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News & Media

Latest ITER Newsline

  • Component delivery| A jewel in a box

    Sailing under the flag of Germany, the Regine is a mighty ship, strengthened for heavy cargo and equipped on its portside with two 750-tonne on-board cranes. Ha [...]

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  • Education | Make your own tokamak with 3D printing!

    It's not Lego, but it is definitely 'hands-on.' To offer a tangible device to illustrate the workings of magnetic confinement fusion in a tokamak, the ITER Orga [...]

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  • Worksite | Europe's Fusion for Energy is building the ITER installation

    Anyone driving to ITER can take full measure of the enormity of the project a few kilometers before reaching the destination. Gigantic cranes can be seen from a [...]

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  • Disruption mitigation | Experts in plasma disruptions gather online

    On 20-23 July, 120 international experts participated in the 1st IAEA Technical Meeting on Plasma Disruptions and their Mitigation, jointly organized by the Int [...]

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  • Start of assembly | World dignitaries celebrate a collaborative achievement

    Due to the constraints imposed by the COVID-19 pandemic, the crowd in the ITER Assembly Hall was small. But thanks to live broadcasting and video feed, the audi [...]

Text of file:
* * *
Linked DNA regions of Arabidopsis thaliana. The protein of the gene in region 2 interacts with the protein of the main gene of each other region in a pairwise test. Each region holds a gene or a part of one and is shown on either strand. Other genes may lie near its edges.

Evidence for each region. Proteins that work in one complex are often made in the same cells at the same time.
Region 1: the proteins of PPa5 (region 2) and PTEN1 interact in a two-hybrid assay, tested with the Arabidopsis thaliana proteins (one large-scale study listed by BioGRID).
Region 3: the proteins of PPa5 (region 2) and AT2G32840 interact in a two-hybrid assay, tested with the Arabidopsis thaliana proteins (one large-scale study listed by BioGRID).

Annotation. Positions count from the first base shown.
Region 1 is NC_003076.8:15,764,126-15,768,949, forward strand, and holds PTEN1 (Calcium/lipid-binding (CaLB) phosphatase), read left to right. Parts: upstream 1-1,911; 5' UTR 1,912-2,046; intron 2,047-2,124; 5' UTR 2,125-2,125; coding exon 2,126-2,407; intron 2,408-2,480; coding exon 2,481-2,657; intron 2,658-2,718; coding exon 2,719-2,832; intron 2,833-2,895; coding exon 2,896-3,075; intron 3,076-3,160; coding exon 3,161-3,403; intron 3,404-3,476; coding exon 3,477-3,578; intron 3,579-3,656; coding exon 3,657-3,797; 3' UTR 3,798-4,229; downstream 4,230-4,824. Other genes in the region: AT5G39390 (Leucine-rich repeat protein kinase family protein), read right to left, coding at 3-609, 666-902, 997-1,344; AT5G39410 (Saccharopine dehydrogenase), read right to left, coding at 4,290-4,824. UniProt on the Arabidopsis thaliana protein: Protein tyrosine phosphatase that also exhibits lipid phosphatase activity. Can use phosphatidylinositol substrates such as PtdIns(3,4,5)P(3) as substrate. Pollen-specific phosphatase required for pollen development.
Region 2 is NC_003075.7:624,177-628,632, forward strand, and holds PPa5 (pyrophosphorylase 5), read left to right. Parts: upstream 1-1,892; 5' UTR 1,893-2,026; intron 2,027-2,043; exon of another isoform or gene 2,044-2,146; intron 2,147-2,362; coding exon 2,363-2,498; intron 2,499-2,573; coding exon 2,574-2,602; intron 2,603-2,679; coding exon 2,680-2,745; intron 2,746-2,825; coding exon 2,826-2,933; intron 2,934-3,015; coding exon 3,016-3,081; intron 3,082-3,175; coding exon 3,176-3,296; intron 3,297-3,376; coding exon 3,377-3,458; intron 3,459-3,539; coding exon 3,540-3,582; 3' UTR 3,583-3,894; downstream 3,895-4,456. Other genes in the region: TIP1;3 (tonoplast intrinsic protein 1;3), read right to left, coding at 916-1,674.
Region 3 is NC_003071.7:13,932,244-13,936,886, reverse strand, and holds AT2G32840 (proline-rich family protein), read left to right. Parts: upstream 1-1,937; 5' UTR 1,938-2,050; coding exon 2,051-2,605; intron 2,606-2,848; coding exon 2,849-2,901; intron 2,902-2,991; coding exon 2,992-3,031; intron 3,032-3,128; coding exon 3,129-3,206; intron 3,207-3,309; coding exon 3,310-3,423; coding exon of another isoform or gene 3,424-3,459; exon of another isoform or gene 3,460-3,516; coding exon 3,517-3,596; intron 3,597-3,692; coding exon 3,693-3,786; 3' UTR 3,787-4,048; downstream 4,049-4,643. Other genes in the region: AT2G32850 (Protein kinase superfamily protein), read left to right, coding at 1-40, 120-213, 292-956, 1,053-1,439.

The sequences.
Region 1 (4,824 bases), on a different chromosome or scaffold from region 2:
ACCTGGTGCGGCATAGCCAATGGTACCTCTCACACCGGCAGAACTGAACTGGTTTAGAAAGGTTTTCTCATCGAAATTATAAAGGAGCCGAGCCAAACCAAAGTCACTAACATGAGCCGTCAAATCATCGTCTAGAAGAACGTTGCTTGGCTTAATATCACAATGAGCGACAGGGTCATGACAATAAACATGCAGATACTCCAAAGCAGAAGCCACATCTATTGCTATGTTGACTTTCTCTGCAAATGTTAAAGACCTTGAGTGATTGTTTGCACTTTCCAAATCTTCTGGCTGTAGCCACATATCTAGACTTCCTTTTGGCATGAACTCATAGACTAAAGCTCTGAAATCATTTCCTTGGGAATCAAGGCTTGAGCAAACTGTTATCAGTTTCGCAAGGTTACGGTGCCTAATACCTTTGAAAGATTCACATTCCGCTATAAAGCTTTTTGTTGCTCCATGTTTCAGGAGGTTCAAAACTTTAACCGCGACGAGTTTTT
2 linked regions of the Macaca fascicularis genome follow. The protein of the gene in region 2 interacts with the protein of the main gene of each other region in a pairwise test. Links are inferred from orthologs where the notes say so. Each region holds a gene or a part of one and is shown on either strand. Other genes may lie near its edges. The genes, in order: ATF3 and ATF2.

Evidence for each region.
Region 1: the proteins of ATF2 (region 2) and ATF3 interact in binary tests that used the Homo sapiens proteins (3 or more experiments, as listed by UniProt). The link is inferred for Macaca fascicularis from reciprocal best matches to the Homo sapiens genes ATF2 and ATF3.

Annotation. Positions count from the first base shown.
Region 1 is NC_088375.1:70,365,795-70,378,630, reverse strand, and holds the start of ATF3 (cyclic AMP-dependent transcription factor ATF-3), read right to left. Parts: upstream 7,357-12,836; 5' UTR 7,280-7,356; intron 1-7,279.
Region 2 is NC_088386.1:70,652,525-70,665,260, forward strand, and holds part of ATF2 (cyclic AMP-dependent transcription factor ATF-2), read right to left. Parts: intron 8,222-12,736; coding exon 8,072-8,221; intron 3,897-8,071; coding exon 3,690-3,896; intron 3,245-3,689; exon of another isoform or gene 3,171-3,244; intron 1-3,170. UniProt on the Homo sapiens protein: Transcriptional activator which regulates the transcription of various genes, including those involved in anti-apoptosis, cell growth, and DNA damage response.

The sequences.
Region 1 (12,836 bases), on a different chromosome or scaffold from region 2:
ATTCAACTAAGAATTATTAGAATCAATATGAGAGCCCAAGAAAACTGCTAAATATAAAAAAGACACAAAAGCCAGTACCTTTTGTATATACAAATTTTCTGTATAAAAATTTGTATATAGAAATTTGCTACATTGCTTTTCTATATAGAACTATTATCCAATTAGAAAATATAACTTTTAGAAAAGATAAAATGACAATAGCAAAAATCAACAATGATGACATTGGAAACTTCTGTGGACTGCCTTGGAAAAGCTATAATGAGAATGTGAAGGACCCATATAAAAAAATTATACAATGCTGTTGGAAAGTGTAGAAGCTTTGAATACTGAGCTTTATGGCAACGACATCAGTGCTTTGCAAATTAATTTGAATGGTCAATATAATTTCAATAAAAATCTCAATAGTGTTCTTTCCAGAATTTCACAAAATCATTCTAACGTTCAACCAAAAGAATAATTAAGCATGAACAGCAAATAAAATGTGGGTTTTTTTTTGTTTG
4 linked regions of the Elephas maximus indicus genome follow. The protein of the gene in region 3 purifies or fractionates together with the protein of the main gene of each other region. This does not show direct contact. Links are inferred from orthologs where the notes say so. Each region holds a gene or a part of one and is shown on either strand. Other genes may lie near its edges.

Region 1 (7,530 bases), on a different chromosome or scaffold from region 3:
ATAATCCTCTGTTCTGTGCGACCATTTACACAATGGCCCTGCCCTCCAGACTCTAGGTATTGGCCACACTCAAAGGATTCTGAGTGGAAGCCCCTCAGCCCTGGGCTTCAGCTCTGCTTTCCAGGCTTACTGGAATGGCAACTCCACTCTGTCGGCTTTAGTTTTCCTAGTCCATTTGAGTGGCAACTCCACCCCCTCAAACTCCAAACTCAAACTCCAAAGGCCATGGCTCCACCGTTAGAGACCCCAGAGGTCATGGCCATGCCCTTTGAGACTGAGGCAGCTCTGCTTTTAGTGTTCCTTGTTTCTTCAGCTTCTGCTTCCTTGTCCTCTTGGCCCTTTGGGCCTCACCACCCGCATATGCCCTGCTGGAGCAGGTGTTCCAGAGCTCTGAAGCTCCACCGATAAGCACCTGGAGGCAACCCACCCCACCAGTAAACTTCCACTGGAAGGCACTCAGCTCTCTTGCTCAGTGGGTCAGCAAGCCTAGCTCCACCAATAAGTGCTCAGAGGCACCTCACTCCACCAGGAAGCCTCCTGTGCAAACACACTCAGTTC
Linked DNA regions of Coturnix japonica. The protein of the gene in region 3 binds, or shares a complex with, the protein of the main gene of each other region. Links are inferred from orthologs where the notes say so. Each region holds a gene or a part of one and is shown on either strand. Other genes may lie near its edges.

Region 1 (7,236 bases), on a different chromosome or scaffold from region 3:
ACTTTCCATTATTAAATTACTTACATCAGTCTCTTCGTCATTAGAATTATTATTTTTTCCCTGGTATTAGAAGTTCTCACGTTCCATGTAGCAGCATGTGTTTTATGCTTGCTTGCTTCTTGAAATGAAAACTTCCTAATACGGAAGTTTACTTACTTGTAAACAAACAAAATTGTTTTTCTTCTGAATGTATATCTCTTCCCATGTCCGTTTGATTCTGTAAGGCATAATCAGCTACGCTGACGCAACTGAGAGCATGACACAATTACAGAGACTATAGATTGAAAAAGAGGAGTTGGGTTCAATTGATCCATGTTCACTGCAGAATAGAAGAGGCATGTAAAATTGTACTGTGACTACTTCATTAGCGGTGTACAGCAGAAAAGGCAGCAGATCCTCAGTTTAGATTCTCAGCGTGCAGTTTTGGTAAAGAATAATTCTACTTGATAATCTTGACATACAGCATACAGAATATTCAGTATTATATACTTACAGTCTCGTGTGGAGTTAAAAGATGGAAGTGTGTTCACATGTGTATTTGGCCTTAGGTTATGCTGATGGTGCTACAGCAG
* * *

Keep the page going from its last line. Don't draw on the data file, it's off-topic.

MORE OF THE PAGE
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Of Interest

See archived entries

Image of the week

Cryostat segments are made of this

Doric or ionic? Neither. What looks like broken columns from a Greek temple are in fact steel ingots, cooling on a bed of black sand inside the Larsen & Toubro foundry in Hazira, India.
 
Steel ingots for the ITER cryostat, cooling on a bed of black sand at Larsen & Toubro's foundry in Hazira, India. (Click to view larger version...)
Steel ingots for the ITER cryostat, cooling on a bed of black sand at Larsen & Toubro's foundry in Hazira, India.
These ingots, who weigh from 6 to 200 metric tonnes, are the raw material for the cryostat segments that the company manufactures for ITER.

Once cooled, the ingots are re-heated and forged by a massive, open-die hydraulic press, the largest in the sub-continent, capable of exerting a force of 9,000 metric tonnes.

It is only after being machined that the steel will acquire its familiar, mirror-like aspect.


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